Some great recent posts from Mathbabe, the funniest and pissed-offiest “math, the universe, and everything” blog on the tubes:
Cathy O’Neil is blogging! Cathy was my classmate in graduate school — we’d meet once a week and she’d drag me through Milne’s survey on abelian varieties, which I was optimistically trying to read without knowing what a scheme was. A theorem of hers appeared uncredited (sorry, Cathy) in this post, where it guarantees the maximal isotropy of the global cohomology group with respect to the quadratic form studied by Poonen and Rains. Lately, Cathy’s been in the private sector, working in both the financial industry and the Internet economy. If you know her, you’d probably guess that her blog is big on strongly held opinions and light on pulled punches. Your guess would be right! Here’s Cathy on working at a hedge fund:
Most of the quants at D.E. Shaw were immigrant men. In fact I was the only woman quant when I joined, and there were quite a few quants, maybe 50, and I was also one of the only Americans. What nearly all these men had in common was a kind of constant, nervous hunger, almost like a daily fear that they wouldn’t have enough to eat. At first I thought of them as having a serious chip on their shoulder, like they were the kind of guy that didn’t make the football team in high school and were still trying to get over that. And I still think there’s an element of something as simple as that, but it goes deeper. One of my colleagues from Eastern Europe said to me once, “Cathy, my grandparents were coal miners. I don’t want my kids to be coal miners. I don’t want my grandchildren to be coal miners. I don’t want anybody in my family to ever be a coal miner again.” So, what, you’re going to amass enough money so that no descendent of yours ever needs to get a job? Something like that.
But here’s the thing, that fear was real to him. It was that earnest, heartfelt anxiety that convinced me that I was really different from these guys. The difference was that, firstly, they were acting as if a famine was imminent, and they’d need to scrounge up food or starve to death, and secondly, that only their nuclear family was worth saving. This is where I really lost them. I mean, I get the idea of acts of desperation to survive, but I don’t get how you choose who to save and who to let die. However, it was this kind of us-against-them mentality that prevailed and informed the approach to making money.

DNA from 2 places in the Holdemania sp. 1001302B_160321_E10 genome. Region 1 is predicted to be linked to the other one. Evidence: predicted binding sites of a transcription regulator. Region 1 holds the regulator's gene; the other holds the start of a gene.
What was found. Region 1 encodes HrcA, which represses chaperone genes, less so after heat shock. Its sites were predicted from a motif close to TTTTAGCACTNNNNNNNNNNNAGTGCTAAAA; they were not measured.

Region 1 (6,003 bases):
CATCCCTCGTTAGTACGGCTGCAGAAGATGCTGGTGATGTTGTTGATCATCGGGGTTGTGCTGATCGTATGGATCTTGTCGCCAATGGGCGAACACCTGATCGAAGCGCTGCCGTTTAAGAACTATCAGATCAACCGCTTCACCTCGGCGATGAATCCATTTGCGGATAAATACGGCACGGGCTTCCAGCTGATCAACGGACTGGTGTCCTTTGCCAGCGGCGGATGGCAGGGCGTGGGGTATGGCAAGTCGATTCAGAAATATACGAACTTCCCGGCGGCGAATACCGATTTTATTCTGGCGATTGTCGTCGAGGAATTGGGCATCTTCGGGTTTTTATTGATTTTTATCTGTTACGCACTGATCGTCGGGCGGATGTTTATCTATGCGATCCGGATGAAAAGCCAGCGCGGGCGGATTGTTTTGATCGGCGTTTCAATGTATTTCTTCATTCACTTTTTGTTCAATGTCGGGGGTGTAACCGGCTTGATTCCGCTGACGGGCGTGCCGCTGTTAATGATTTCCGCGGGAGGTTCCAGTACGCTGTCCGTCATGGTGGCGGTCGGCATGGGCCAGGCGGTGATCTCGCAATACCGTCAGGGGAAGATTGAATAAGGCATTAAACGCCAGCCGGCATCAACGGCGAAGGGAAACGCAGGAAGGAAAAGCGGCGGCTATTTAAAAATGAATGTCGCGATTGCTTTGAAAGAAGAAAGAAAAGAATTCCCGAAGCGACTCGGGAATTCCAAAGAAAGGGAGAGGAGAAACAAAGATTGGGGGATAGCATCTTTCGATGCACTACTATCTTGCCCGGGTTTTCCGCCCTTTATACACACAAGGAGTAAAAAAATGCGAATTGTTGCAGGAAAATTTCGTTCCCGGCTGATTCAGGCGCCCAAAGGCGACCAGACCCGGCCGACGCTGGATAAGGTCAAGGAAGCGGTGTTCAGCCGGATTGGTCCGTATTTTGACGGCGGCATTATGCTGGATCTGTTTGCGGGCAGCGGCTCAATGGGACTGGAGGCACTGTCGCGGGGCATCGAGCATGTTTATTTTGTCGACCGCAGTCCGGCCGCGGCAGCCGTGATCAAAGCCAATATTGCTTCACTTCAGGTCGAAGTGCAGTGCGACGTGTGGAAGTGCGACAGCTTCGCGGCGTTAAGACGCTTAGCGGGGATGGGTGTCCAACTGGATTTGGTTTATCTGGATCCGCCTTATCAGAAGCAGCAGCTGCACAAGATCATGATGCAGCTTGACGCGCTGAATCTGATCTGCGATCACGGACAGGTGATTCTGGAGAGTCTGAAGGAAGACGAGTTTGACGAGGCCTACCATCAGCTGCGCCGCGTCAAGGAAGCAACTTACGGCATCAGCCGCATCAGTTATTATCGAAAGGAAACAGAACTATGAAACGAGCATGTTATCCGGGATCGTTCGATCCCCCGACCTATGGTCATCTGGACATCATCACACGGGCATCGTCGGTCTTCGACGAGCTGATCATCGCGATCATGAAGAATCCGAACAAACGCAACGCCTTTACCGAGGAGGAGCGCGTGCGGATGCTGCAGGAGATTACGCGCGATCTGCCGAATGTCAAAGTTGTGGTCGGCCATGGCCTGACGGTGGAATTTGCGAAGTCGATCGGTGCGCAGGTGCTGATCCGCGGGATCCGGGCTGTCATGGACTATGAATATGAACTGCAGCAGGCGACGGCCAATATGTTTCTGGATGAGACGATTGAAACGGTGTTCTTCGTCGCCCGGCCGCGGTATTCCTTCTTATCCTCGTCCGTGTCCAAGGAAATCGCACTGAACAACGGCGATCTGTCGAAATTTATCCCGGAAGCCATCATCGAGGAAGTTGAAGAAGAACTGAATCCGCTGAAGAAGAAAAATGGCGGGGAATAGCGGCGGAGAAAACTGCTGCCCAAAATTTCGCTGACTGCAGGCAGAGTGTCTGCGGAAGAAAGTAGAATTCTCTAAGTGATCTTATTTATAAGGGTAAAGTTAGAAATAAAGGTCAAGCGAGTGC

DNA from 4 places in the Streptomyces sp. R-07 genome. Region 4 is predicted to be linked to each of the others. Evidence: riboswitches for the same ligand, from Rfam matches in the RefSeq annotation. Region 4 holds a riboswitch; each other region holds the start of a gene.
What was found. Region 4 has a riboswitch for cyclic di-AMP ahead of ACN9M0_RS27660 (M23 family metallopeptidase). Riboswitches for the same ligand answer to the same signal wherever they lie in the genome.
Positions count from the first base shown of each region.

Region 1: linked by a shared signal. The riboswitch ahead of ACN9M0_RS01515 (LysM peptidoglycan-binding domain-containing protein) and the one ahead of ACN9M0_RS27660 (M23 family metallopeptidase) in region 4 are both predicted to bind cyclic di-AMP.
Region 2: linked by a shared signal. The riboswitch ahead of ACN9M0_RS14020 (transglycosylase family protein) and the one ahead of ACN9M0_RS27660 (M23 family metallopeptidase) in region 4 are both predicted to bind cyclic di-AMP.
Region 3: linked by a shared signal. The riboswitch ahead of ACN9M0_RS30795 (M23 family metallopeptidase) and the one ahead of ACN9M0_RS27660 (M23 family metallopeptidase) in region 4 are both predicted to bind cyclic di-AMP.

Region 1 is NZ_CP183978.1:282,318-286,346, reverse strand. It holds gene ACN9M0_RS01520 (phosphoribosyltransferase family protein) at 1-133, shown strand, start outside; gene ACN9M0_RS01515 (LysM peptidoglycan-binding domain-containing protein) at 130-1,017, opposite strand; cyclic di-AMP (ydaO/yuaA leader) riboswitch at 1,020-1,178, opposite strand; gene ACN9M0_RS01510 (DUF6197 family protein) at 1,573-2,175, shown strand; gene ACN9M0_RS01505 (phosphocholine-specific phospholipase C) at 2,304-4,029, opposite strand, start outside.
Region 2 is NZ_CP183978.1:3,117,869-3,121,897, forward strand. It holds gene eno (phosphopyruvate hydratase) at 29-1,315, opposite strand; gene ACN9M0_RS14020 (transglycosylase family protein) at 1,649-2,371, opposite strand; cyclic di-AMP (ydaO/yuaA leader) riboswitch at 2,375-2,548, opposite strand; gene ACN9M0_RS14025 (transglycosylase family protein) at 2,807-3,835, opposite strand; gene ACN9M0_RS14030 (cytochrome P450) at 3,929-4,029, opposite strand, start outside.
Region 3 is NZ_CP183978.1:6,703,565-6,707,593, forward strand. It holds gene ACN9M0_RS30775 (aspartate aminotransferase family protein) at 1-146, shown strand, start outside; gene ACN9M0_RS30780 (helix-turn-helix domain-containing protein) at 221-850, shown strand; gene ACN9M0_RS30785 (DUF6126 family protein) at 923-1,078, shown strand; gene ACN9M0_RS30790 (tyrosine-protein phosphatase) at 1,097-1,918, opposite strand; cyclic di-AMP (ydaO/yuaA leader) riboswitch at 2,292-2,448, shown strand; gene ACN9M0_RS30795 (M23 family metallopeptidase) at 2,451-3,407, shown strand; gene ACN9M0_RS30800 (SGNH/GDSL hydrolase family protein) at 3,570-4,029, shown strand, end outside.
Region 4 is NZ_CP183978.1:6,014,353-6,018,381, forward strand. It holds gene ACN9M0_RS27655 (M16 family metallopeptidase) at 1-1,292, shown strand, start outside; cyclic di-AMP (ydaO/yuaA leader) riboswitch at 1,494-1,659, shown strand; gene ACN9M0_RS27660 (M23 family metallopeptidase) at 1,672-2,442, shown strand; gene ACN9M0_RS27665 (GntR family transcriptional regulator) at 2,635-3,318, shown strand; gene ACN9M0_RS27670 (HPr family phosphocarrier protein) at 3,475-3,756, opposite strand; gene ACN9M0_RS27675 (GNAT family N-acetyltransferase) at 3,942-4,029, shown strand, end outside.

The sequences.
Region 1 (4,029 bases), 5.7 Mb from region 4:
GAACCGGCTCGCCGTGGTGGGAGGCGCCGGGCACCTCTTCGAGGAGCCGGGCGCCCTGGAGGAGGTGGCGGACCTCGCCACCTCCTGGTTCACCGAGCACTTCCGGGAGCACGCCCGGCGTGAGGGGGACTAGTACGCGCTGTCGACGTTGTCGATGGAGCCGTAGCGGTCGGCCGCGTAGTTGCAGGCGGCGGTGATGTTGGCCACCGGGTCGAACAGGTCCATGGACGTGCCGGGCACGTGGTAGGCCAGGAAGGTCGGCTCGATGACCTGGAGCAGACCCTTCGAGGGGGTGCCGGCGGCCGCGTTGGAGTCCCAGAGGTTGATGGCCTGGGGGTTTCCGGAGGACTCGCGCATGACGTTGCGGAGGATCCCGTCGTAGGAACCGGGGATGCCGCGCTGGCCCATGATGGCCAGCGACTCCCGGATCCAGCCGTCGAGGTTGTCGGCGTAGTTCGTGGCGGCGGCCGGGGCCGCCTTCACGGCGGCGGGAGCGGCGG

Once you understand the mentality, it’s easier to understand the “dumb money” phrase. It simply means, we are smarter than those idiots, let’s use our intelligence to anticipate dumb peoples’ trades and take their money. It is our right as intelligent, imminently starving people to do this.
I also like yesterday’s post, where Cathy speculates about people with happy childhoods and people with unhappy childhoods, and asks whether marriages should contain one of each.
Oh yeah, and for the people who don’t like when I post about women in math, try reading Cathy’s blog — you’ll hate it! Here’s her inspirational speech for women in math:
Hi, I’m your unemployed role model. I thought of not coming here today since, after all, I’m unemployed, and what kind of role model does that make me? Actually it makes me a good one, and here’s why. That job I left wasn’t good enough for me. I didn’t get fired, I quit (although plenty of great people I know have been laid off so that’s no proof of anything). The truth is, I deserve a job that I really like, where I’m challenged to grow and to learn and to do my best and I’m rewarded for doing so. After all, I have a super power, which is mathematics. So the reason I’m saying this is that you do too. All of you have a superpower, which is mathematics. You all deserve to work at good jobs that you actually enjoy- and if the jobs you have turn out to be bad, or if the become bad for some reason, then quit! Get another one! Get a better one! I actually got a job offer on the plane over here yesterday (true!). I know I’m going to get a good job, even in this economy, because I can do something other people actually regard as magical. Mathematical training and thinking is something that everybody needs and not everybody can achieve, so remember that. Never feel stuck. This is not to say that the specific training you have right now is sellable on the open market, but since you’re a mathematician the one thing you can count on being good at is learning new stuff. So if you decide to change fields, get ready to roll up your sleeves and work your butt off to learn the necessary stuff, but be sure that you can do it and that it will be really important to the people you work for. And if it isn’t, or if you don’t think your work is being appreciated, go get a better job. Thanks!